Eggs.—The owner or occupier of land has no property in the eggs of wild birds found on his lands unless he takes them up. But under s. 24 of the Game Act 1831 a penalty of 5s. per egg is incurred by persons who unlawfully (i.e. without being, or having licence from, the person entitled to kill the game) and wilfully take from the nest or destroy in the nest the eggs of any game bird, or of a swan, wild duck, teal or widgeon. Similar provisions exist in Ireland under an act of 1698, and by the Poaching Prevention Act 1862 (United Kingdom) power is given to constables to search persons suspected of poaching and to take from them the eggs of pheasants, partridges, grouse or black game. And the Wild Birds Protection Acts deal with the eggs of all wild birds except game and swans.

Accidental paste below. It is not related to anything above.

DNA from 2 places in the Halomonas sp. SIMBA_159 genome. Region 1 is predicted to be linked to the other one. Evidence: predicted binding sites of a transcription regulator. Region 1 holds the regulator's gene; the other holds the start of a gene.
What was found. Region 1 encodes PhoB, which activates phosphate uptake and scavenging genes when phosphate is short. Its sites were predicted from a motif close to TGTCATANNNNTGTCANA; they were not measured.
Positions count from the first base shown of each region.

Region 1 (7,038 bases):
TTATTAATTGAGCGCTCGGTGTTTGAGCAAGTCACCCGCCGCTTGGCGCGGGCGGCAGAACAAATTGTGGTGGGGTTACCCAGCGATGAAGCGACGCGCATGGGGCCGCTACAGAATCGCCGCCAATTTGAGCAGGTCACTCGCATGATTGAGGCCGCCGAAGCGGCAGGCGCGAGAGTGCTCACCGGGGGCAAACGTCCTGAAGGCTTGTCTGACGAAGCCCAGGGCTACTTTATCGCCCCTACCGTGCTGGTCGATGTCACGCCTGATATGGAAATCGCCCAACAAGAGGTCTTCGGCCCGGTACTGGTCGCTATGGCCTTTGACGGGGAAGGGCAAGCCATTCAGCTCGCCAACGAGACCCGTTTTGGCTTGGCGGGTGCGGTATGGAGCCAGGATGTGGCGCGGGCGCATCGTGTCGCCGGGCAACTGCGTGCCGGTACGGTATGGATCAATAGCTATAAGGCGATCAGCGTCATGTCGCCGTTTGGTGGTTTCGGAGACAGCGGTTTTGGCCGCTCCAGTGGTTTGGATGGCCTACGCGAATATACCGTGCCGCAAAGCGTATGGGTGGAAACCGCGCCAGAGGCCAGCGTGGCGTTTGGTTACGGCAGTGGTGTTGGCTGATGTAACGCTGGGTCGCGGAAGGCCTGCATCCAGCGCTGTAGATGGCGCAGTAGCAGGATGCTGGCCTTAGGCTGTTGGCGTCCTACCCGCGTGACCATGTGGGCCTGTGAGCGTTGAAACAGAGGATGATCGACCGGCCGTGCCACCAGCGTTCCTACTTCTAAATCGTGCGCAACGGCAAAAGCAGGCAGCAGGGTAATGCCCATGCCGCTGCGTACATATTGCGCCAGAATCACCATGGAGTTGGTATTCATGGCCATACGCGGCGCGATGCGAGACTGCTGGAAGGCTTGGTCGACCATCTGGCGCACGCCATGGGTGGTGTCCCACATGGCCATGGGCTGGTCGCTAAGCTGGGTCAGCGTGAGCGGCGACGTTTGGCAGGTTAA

Damage to Crops by Game.—Where an occupier of lands has not the right to kill game or rabbits he runs the risk of suffering damage by the depredations of the protected animals, which he may not kill without incurring a liability to summary conviction or for breach of the conditions on which he holds the land. At common law the owner of land who has reserved to himself the sporting rights, and his sporting tenants, must use the reserved rights reasonably. They are liable for any damage wilfully or unnecessarily done to the crops, &c., of the occupier, such as trampling down standing crops or breaking hedges or fences. They are not directly liable to the occupier for damage done to the crops by game bred on the land or frequenting it in the ordinary course of nature; but are not entitled to turn down game or rabbits on the land. And if game or rabbits are for the purposes of sport imported or artificially raised on land, the person who breeds or brings them there is liable for the damage done to the crops of adjoining owners or occupiers (Farrer v. Nelson, 1885, 15 Q.B.D. 258; Birkbeck v. Paget, 31 Beav. 403; Hilton v. Green, 1862, 2 F. & F. 821).